For the past year or so, I've been looking at smart locks and wanting one yet not able to fully commit to anything. Living in Lebanon means our doors don't have the American-style deadbolts, but what is known as the Euro Style/Profile Double Cylinder - a lock that is quite prominent across France, Germany, the UK, and other countries. So August, Yale, Schlage, Kwikset, and plenty of brands geared toward the US market were mostly out of the question unless I wanted to take a risk and get something that doesn't fit at all with my apartment's door.
That was until I stumbled on Nuki's smart lock, which is compatible with the Euro Profile Cylinder (and a couple of other lock models). At first, I was quite skeptic: I couldn't trust the security of my apartment's door to a brand I'd never heard about. But feedback on Amazon was positive, the few videos I saw showed it working very well, and even the Play Store app's rating and reviews were enthusiastic (these usually are a more accurate metric than Amazon reviews of people's experience with a product). I'll spare you the details of my week-long research into Nuki's solution and jump straight to the end: I was more than intrigued and reached out to the company for a review unit. I figured, worst case scenario, I'd easily remove it and go back to my regular lock.
Then I got the lock more than a month ago and from A to Z, I was impressed with everything the company has done. Not only has the Nuki not failed me a single time, it has also won over my husband. It was tough to convince him to surrender our lock to something smart, but he quickly came around to appreciating its benefits over time.
|Build quality||The Nuki lock looks good and is very sturdy and well built. No creaks or flimsiness to be seen.|
|Easy installation||It installs over your existing lock and key, which took all of 2 minutes to do. It took just as much to pair it with my phone.|
|Inconspicuous||The Nuki installs on the inside of your door, so would-be thieves can't tell that it's there.|
|Use your key||You can still use your key to open the door from the outside (if your double cylinder lock has an emergency function).|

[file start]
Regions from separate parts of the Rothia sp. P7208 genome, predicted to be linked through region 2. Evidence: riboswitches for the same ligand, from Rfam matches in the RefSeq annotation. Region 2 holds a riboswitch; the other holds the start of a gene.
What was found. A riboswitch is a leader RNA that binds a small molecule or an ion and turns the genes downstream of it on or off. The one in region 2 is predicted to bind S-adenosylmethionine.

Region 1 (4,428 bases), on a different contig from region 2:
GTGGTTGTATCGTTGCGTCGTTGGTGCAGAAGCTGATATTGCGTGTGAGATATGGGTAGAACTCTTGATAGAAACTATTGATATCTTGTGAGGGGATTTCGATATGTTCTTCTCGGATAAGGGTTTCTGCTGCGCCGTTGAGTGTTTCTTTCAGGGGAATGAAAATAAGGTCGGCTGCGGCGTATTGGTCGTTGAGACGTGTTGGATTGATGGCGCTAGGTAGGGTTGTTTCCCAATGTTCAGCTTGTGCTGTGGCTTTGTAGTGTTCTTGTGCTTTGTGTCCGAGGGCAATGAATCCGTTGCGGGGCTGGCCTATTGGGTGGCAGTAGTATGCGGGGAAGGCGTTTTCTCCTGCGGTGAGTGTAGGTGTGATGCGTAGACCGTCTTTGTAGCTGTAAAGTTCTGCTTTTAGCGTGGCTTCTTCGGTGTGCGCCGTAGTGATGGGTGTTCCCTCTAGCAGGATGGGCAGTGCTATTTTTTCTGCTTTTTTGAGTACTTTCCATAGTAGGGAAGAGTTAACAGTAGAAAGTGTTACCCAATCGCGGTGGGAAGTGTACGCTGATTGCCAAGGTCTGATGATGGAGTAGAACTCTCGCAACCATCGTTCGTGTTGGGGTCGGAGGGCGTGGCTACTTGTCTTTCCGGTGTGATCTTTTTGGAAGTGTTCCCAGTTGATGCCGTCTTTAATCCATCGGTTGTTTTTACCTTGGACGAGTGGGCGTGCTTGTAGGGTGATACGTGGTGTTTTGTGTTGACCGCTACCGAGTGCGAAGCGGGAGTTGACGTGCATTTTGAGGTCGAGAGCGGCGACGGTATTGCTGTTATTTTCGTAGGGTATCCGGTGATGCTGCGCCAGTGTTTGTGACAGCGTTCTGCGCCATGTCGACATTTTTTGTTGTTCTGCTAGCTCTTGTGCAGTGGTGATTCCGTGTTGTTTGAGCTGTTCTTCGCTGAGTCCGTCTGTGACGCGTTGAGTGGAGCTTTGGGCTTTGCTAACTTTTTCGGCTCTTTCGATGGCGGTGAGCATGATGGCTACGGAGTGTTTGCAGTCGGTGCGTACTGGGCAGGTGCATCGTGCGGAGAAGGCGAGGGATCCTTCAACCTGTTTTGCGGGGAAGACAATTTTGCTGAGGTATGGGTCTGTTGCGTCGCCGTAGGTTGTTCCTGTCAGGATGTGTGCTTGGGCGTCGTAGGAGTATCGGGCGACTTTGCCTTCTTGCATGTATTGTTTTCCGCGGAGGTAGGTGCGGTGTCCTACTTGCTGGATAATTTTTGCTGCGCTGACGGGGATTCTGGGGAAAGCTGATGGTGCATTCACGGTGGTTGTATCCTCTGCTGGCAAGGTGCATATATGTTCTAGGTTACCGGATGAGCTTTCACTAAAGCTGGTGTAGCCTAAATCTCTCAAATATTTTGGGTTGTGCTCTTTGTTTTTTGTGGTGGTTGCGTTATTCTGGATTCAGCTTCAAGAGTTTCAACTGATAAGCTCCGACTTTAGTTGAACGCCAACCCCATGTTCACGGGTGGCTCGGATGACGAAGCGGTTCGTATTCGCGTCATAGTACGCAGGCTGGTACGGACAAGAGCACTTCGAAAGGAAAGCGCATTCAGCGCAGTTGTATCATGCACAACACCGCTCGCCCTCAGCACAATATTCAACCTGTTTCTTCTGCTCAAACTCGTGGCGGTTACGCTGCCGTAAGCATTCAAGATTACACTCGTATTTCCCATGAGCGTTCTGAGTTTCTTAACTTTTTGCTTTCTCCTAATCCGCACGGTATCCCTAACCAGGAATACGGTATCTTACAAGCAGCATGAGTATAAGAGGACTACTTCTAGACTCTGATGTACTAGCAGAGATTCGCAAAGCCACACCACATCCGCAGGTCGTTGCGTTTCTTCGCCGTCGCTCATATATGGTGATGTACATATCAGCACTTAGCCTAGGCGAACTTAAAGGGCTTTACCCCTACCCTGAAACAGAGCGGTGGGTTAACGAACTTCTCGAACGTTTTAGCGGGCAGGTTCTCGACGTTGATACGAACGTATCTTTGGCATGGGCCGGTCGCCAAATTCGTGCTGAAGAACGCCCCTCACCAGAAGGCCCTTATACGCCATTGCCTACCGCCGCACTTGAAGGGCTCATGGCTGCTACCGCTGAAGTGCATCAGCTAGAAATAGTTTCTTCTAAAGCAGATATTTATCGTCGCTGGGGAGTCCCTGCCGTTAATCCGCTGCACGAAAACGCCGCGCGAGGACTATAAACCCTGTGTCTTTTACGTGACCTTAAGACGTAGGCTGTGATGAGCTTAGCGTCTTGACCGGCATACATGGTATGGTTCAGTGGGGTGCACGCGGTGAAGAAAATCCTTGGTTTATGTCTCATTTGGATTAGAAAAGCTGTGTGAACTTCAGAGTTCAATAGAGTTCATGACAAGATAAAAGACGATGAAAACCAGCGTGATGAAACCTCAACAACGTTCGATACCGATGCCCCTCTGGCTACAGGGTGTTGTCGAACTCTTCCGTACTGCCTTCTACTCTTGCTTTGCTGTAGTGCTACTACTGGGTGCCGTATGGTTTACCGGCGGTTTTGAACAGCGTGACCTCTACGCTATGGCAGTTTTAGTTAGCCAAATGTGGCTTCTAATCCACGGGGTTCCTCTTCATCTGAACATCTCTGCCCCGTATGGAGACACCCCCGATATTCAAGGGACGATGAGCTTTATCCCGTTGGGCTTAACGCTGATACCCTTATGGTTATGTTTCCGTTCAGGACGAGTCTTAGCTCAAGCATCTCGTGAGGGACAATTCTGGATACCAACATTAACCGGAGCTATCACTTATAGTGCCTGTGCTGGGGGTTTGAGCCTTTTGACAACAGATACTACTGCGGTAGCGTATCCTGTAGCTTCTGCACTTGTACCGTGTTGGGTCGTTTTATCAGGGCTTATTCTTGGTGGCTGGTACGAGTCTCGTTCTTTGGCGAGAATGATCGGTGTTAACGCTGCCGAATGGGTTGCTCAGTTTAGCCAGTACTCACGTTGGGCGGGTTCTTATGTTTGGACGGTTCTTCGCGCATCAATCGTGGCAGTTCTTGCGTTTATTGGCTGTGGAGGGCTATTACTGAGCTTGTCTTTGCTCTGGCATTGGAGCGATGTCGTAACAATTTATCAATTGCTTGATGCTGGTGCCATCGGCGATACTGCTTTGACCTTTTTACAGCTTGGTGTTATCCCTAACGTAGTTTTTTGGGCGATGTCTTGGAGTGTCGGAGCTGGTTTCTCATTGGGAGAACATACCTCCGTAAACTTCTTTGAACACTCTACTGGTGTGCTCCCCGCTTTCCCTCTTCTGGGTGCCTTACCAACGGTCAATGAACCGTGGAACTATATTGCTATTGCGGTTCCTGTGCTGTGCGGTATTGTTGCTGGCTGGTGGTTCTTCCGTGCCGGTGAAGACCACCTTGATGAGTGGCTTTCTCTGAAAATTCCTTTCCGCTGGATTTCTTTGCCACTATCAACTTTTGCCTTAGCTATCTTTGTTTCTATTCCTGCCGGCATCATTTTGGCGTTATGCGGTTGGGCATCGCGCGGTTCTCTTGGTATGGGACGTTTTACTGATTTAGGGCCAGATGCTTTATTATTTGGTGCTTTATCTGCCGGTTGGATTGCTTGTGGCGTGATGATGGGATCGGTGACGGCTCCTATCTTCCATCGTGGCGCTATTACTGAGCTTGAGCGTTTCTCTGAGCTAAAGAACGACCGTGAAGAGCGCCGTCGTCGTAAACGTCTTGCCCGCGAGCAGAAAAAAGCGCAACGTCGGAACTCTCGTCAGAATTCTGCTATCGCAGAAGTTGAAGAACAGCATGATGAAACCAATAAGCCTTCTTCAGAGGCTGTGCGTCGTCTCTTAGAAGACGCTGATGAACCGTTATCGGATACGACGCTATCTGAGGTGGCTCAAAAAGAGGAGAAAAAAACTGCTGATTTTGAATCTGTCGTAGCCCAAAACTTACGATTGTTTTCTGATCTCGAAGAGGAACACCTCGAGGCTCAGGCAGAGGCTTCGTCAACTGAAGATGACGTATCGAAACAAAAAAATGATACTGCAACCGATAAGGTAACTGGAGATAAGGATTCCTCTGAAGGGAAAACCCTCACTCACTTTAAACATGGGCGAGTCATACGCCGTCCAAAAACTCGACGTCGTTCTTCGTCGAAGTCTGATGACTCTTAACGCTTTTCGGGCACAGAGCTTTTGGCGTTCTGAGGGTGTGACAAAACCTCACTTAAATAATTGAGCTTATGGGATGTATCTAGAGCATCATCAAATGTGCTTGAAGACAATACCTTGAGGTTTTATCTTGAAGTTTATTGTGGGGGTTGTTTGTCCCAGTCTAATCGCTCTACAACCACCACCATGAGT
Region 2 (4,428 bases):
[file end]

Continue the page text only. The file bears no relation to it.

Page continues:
|All of the options||The Nuki app has every option I thought I needed, every option I realized I needed after seeing it, and even more options I don't know if I'll ever need.|
|Security||End-to-end encryption, Bluetooth only (without the bridge), pairing disabled, no username and password (without the bridge)... A lot of thought went into making the Nuki as secure as possible.|
|Convenience||A smart lock is super convenient if you forget/lose your keys, have a temporary guest, need to let someone you trust in while you're away, and monitor the state of your door.|
|Consistency and responsiveness||Of all the apps and all the smart home gadgets I've tried, Nuki has been the most solid. Never disconnected, reliable Bluetooth connectivity, the bridge is quick to reconnect when my network goes down, and always quick to execute a command.|
|Integrations||Nuki currently works on Android, Android Wear, iOS, Apple Watch, and you can enable a Web component. And beyond that, it integrates with Google Assistant, Alexa, and IFTTT.|
|Price||Nuki isn't cheap, at all. €229 for the lock alone is a steep price to pay for the convenience of having a smart door lock.|
|Loud||The sound of the mechanism when you lock and unlock the door isn't subtle. You can hear it from several meters away.|
|Bridge's build quality||It's plastic and flimsy. Compared to the lock, the bridge feels like an inferior product. Thankfully you don't have to look at it at all once it's plugged and set.|
|Bridge's range||You need to have an outlet less than 3m away from your door for the bridge to connect reliably. Any more and you won't be able to even pair it with the lock.|
|Some concerns||There is always a question of security when installing a smart door lock. If modern tech has taught us anything, it's that vulnerabilities can't be avoided.|
|Few missing options||No setting to auto-lock the door after it's been unlocked for x minutes, no notification when someone else unlocks the door, and no reminder to set up a PIN for security when you invite new users.|
|Integrations again||Nuki isn't officially supported on SmartThings or Wink. That would have made some routines and other actions easier to implement.|
Installation and setup